Edison Rex V2: Heir Apparent

Edison Rex V2: Heir Apparent
Edison Rex review
  • North American Publisher / ISBN: IDW - 978-1-61377-916-3
  • Volume No.: 2
  • Release date: 2014
  • UPC: 9781613779163
  • Contains adult content?: no
  • Does this pass the Bechdel test?: no
  • Positive minority portrayal?: no
  • CATEGORIES: Superhero

Although the opening is a neat twist on Bruce Wayne’s parents being murdered, Chris Roberson moves away from the continual pastiche elements that characterised volume one. It’s still possible to draw lines between the new characters introduced and existing properties, but they’re not as obvious, and with that in place Edison Rex moves from a charmingly well crafted pastiche of a particular era to something more original. Edison remains a reformed master villain attempting to make amends for his past via heroism, but he’s no longer the sole focus.

In some ways volume two could be viewed as a re-boot, as starting with how Edison became the man he is, coupled with Roberson starting to explore the wider world of superheroics. Older readers will recognise touchstones such as the 1990s animated Batman or the early Image comics, but they’re not the be all and end all, incorporated into more ambitious storytelling methods, such as black and white flashbacks as 1940s newsreels. The plots aren’t as linear either, frequently throwing readers in mid-story and having to catch up, although Roberson’s a neat writer and everything has a solid explanation.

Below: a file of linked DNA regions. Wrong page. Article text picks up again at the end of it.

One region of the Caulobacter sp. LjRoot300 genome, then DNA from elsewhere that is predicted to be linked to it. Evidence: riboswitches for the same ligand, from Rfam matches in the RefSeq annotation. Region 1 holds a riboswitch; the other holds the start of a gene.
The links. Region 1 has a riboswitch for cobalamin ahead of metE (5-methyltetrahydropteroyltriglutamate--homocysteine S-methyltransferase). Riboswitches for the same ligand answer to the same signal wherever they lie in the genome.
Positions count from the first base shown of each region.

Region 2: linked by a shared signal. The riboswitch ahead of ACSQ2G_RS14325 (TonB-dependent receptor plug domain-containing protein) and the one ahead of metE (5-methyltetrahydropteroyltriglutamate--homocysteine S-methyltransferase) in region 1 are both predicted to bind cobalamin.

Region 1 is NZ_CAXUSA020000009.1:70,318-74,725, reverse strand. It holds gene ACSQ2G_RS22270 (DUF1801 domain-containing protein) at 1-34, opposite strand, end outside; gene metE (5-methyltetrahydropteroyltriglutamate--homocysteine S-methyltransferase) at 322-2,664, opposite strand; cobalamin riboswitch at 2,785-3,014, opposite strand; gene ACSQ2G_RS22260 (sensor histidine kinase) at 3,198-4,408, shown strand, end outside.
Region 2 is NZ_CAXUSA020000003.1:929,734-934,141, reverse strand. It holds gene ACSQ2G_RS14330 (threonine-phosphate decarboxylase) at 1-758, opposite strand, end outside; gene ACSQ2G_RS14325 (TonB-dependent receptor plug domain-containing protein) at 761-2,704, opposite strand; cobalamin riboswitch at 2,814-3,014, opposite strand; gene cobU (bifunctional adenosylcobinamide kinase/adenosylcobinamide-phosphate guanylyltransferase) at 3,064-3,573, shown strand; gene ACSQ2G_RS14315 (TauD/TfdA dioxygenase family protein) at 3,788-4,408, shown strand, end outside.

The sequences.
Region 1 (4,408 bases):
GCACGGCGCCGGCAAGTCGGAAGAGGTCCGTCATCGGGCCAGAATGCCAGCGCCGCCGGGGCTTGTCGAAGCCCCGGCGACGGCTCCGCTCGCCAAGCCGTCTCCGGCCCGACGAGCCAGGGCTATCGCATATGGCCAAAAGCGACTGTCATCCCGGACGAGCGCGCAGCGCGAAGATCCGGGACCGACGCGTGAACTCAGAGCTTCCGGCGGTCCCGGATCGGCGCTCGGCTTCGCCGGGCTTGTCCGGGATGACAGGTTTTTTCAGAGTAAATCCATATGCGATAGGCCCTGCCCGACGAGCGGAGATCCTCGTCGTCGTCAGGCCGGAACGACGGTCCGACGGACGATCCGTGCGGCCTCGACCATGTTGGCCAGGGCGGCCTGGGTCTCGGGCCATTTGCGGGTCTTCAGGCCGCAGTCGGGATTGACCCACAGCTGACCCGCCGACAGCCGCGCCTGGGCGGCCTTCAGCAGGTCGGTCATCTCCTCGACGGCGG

In addition to producing clear cartooning, Dennis Culver contributes to the plotting for the latter half of the book, and Roberson bouncing ideas and directions off someone else benefits the overall direction, which has become more imaginative. Culver’s simple style works for the mood, with Stephen Downer’s flat colouring cementing the animated look, but modified for specific sequences that need something different.

If Edison Rex were nothing more than loving parody it would have run out of steam by this point, indeed it seemed to be doing so toward the end of volume one, but Roberson and Culver shift the emphasis by introducing new characters. With such a long career of villainy behind him, not everyone is willing to accept that a few months of good deeds indicate a reformed Edison, and he’s additionally created a problem that he’s seemingly unaware of. It all amounts to a slightly more consistent, more enjoyable and more imaginative read than volume one, and deserves a wider audience Edison Rex never found.

As there’s not been a print volume since 2014, it seems the five chapters concluding Edison’s story are only going to be available digitally. Find them at Comicology. If you’ve enjoyed what you’ve read, they’re definitely worth it.